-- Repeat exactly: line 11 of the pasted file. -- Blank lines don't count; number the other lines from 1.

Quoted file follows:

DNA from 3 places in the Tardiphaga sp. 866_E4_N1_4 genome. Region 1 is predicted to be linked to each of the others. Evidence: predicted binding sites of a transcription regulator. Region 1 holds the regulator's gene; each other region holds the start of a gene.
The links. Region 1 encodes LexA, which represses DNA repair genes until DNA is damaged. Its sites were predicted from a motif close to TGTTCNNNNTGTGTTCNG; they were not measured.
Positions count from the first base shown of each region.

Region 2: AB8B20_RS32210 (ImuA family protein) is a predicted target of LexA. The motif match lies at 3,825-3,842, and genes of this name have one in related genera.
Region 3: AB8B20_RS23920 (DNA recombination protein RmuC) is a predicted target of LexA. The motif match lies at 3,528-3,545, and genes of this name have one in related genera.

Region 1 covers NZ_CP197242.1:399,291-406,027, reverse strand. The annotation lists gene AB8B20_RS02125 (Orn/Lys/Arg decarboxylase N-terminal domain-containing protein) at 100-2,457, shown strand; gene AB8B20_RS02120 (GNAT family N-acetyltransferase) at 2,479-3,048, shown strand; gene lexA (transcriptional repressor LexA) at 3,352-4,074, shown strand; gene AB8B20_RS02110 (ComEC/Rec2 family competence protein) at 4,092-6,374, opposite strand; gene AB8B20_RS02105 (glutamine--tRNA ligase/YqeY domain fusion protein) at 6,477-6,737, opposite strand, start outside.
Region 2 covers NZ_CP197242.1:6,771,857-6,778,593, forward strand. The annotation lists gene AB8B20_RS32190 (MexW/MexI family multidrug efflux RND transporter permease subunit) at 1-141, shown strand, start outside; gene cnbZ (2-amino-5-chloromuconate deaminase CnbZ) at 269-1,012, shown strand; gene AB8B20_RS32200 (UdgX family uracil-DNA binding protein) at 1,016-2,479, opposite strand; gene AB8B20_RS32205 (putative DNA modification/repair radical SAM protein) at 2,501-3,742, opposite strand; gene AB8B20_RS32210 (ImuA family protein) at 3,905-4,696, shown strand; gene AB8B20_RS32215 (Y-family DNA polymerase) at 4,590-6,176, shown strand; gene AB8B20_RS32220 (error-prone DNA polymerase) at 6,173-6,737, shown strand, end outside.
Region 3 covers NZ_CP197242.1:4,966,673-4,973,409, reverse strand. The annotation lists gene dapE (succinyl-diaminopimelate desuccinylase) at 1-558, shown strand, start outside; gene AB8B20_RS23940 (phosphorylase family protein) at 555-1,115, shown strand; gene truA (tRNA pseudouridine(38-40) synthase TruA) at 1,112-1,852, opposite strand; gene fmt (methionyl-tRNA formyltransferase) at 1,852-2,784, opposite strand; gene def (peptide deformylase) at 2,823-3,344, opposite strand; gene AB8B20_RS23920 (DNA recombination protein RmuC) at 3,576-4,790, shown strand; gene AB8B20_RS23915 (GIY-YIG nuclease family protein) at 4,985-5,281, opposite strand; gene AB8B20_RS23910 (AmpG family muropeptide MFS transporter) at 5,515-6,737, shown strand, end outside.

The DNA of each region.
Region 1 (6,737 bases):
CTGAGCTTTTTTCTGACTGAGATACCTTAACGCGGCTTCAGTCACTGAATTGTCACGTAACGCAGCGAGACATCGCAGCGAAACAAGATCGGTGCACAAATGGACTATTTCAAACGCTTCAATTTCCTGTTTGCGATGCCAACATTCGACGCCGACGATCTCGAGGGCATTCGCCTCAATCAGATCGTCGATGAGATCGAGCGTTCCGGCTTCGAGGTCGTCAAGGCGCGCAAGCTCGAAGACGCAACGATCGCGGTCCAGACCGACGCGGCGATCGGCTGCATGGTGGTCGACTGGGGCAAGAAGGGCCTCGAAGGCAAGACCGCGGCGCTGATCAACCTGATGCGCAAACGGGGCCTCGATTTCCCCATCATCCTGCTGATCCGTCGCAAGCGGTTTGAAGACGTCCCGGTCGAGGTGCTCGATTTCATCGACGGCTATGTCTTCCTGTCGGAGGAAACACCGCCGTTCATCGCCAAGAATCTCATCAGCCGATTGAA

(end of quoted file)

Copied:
CTGAGCTTTTTTCTGACTGAGATACCTTAACGCGGCTTCAGTCACTGAATTGTCACGTAACGCAGCGAGACATCGCAGCGAAACAAGATCGGTGCACAAATGGACTATTTCAAACGCTTCAATTTCCTGTTTGCGATGCCAACATTCGACGCCGACGATCTCGAGGGCATTCGCCTCAATCAGATCGTCGATGAGATCGAGCGTTCCGGCTTCGAGGTCGTCAAGGCGCGCAAGCTCGAAGACGCAACGATCGCGGTCCAGACCGACGCGGCGATCGGCTGCATGGTGGTCGACTGGGGCAAGAAGGGCCTCGAAGGCAAGACCGCGGCGCTGATCAACCTGATGCGCAAACGGGGCCTCGATTTCCCCATCATCCTGCTGATCCGTCGCAAGCGGTTTGAAGACGTCCCGGTCGAGGTGCTCGATTTCATCGACGGCTATGTCTTCCTGTCGGAGGAAACACCGCCGTTCATCGCCAAGAATCTCATCAGCCGATTGAA